ICPC closes 62 illegal degree-awarding institutions, fake NYSC camp


The Independent Corrupt Practices and Other Related Offences Commission (ICPC) yesterday said it had shut down 62 illegal degree-awarding institutions in the country.

Chairman of Independent Corrupt Practices and Other Related Offences Commission (ICPC), Bolaji Owasanoye

It said it closed down a fake NYSC orientation camp in its bid to tackle corruption in the education sector.

Chairman, ICPC, Prof. Bolaji Owasanoye, disclosed this in Abuja at a Youth Dialogue on Corruption in Tertiary Institutions organised by the ICPC for members of anti-corruption vanguards from five tertiary institutions in the FCT.

Owasanoye, represented by Hannatu Mohammed, ICPC Board member in-charge of youths, said that the commission had since prosecuted the perpetrators.

He said the ICPC set up the anti-corruption vanguards in schools to push the fight against corruption in the education sector, particularly tertiary institutions.

“The vanguards equip the student members with the capacity to develop zero tolerance for corruption and to inculcate attitudinal change among their fellow students.

“The vanguards also enable the students to assist the management of their various institutions to effectively reduce corruption in the education system,” he said.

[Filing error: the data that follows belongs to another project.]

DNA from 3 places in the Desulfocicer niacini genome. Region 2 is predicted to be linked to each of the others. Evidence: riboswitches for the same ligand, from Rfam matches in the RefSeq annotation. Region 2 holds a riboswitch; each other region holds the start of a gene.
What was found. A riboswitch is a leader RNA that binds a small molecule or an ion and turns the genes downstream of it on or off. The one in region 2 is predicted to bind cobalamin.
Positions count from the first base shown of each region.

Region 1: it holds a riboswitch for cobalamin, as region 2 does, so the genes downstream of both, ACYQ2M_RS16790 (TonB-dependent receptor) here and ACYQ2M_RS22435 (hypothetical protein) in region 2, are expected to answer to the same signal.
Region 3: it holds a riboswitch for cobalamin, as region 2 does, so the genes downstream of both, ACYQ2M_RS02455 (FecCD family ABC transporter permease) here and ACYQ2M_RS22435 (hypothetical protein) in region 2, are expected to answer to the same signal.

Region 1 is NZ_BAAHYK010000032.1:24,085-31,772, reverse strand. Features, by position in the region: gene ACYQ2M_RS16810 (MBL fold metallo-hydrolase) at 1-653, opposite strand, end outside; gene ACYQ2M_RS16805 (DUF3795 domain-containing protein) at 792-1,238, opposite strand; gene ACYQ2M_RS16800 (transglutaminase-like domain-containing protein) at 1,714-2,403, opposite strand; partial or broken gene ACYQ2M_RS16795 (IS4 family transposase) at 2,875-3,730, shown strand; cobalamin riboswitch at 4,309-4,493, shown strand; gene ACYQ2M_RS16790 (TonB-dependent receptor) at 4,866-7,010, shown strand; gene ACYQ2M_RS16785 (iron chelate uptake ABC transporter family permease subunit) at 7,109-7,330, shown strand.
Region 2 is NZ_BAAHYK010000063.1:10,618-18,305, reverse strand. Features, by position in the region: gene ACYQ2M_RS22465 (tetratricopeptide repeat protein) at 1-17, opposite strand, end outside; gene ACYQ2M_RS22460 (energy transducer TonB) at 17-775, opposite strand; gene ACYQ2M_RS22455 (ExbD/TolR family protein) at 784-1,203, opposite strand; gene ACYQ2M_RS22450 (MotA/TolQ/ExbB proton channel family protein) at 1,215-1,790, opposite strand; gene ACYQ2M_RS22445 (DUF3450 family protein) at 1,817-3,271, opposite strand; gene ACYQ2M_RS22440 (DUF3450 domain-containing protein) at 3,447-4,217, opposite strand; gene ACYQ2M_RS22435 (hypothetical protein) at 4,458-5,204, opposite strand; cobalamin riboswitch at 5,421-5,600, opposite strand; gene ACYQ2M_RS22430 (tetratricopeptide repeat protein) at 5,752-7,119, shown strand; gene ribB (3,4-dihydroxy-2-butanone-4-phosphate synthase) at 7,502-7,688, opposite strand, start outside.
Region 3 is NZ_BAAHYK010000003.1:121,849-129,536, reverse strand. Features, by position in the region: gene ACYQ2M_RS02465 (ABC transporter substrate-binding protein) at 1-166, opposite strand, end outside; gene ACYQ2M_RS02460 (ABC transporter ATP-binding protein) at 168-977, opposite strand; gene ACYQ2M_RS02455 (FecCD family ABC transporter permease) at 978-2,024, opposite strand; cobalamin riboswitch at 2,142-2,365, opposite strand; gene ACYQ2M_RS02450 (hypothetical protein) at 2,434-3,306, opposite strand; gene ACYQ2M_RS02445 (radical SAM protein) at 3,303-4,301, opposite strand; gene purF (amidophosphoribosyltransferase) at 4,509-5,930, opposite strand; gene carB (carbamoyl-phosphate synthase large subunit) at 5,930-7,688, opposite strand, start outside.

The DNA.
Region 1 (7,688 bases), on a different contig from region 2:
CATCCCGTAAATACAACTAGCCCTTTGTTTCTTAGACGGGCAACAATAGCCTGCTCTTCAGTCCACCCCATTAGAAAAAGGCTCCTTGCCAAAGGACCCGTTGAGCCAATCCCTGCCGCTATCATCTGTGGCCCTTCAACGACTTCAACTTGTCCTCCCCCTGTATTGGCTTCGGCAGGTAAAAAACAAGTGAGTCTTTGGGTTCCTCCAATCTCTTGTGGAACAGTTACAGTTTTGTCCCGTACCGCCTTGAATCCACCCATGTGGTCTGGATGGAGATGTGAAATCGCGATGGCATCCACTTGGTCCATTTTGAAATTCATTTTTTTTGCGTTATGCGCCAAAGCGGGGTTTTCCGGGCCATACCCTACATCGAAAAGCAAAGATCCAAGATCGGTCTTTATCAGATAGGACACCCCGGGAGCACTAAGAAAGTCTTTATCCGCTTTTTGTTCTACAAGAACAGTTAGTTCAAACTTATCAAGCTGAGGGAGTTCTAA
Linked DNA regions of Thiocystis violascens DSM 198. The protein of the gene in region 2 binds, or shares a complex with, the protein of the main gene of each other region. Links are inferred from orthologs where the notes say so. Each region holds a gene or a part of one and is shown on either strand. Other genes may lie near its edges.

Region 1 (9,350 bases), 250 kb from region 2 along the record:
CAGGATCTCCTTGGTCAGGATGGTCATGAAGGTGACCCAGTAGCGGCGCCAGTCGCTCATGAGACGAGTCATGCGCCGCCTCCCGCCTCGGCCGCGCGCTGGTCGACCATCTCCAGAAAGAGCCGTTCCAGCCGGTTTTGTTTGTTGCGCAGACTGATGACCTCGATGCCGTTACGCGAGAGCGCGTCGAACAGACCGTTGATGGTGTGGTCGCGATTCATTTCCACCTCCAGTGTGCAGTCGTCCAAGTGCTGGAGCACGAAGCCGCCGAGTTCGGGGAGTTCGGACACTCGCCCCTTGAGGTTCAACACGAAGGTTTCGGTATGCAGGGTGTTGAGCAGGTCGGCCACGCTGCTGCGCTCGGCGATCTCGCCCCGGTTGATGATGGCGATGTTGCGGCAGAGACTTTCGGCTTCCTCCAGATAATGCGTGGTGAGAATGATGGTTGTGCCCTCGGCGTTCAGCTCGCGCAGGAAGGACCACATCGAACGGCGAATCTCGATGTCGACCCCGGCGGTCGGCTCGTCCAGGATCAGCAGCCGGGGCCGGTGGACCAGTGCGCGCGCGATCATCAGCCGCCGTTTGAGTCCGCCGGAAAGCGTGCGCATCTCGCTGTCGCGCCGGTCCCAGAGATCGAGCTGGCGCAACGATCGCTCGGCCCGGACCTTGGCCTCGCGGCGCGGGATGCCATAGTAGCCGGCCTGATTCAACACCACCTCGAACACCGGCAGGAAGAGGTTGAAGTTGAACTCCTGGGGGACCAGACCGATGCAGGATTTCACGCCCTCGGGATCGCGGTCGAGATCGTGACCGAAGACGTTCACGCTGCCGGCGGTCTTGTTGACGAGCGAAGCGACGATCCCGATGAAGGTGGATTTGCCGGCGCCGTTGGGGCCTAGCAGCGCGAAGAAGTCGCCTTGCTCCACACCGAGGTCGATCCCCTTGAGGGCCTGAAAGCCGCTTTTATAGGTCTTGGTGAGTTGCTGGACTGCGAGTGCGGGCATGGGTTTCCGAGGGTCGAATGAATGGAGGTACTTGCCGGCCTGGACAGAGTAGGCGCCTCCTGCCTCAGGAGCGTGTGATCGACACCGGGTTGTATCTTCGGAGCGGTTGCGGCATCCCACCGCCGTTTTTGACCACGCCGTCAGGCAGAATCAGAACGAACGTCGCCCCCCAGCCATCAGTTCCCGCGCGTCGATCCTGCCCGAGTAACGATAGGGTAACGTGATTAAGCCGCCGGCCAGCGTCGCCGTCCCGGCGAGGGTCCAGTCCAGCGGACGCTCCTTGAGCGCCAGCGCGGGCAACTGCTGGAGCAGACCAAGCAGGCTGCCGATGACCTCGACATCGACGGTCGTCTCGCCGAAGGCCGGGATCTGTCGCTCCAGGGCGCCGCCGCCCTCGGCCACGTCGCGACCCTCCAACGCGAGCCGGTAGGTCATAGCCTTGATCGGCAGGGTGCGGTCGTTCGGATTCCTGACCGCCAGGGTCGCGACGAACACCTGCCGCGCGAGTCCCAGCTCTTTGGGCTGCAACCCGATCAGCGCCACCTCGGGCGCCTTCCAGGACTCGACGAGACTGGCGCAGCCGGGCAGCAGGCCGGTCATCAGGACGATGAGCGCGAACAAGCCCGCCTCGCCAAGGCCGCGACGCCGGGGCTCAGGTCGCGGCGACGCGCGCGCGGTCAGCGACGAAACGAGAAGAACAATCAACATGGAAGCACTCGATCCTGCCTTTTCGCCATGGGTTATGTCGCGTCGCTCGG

Owasanoye said the ICPC had also conducted system study and review in the university system to identify operations that provided leeway for corruption to thrive.

He the study discovered various infractions in the university system such as bribery, gratification, sexual harassment and sexual inducement, examination malpractices, over-invoicing, over-inflation contract values, award of contracts to oneself and cronies, sale of substandard hand-outs to students, absenteeism, admission racketeering and certificate forgery.

He said the commission had since articulated its findings and recommended effective and workable solutions and forwarded it to the Minister of Education for implementation.

In a keynote address, Prof. Williams Barnabas, Vice Chancellor, Bingham University, called for proper scrutiny of students entering tertiary institutions to ensure they have the right maturity and moral background and are willing to develop life skills instead of cutting corners.

Barnabas noted that corruption in tertiary institutions impacts significantly on the availability and quality of educational goods and services and has consequences on access, quality and equity in education.

He listed corrupt practices by academic staff as including shrinking hours spent in classroom teaching, using teaching time for private business, and grades inflation among others.

The vice chancellor added that parents also push students into corruption by buying grades or bribing lecturers for good grades for their children.


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